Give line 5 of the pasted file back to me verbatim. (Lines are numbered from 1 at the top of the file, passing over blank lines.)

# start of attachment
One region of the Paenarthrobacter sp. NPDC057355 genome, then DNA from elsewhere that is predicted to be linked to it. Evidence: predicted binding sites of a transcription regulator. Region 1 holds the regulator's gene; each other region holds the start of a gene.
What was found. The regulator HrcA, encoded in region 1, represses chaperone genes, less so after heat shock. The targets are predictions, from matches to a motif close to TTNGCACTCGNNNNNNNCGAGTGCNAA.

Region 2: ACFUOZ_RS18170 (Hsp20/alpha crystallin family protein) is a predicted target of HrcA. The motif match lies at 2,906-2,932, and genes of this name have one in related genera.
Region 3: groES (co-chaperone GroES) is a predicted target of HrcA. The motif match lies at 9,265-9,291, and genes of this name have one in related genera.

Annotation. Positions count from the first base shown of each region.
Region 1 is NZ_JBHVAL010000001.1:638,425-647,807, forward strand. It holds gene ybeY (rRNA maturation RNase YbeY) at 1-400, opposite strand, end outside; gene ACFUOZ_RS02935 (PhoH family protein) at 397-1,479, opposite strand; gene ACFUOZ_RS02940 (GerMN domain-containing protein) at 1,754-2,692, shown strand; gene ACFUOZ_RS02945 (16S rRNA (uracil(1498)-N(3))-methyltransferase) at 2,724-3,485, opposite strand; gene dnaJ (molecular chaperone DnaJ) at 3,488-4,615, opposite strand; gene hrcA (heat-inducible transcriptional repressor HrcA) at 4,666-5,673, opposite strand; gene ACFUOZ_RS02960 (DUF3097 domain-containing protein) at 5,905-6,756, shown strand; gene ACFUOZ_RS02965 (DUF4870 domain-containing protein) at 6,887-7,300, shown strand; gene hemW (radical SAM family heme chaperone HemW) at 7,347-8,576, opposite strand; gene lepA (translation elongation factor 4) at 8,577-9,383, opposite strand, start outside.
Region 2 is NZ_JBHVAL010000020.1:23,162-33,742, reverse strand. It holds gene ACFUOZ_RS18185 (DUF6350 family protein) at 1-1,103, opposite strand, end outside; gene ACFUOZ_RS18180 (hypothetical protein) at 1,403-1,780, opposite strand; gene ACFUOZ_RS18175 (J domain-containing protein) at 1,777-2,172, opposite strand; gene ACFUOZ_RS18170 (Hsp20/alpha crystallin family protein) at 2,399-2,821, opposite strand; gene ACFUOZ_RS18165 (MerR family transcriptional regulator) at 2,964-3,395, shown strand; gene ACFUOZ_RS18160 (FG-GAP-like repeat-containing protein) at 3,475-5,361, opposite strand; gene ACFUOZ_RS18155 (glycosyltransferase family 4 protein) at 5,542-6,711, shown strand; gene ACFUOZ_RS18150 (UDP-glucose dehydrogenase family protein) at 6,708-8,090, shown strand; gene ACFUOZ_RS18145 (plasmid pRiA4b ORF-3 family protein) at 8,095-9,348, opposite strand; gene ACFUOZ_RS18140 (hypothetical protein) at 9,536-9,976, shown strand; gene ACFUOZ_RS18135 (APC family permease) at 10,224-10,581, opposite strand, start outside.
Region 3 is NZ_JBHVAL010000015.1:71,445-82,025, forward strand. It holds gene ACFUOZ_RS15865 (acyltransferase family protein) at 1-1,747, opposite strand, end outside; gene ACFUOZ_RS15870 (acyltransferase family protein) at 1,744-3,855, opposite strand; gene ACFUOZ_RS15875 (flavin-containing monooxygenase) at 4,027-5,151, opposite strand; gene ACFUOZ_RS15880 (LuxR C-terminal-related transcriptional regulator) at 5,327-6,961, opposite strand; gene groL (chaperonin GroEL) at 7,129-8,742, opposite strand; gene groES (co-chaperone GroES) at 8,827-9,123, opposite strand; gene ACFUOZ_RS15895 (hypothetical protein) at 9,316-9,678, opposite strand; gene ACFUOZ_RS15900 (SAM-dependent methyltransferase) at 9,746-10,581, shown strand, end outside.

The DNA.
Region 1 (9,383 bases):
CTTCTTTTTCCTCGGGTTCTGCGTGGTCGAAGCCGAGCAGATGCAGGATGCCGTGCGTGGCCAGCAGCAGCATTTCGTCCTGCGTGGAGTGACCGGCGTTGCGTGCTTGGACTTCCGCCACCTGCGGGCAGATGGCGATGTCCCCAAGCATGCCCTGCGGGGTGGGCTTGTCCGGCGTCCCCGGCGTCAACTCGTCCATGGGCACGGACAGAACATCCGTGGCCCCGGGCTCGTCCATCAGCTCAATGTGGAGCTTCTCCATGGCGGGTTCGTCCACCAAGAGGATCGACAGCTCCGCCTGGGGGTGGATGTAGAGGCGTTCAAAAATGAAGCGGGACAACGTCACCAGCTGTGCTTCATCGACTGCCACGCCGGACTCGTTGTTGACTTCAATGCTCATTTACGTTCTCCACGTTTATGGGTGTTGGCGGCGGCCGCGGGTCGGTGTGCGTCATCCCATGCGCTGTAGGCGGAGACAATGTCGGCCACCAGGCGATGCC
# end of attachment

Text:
Annotation. Positions count from the first base shown of each region.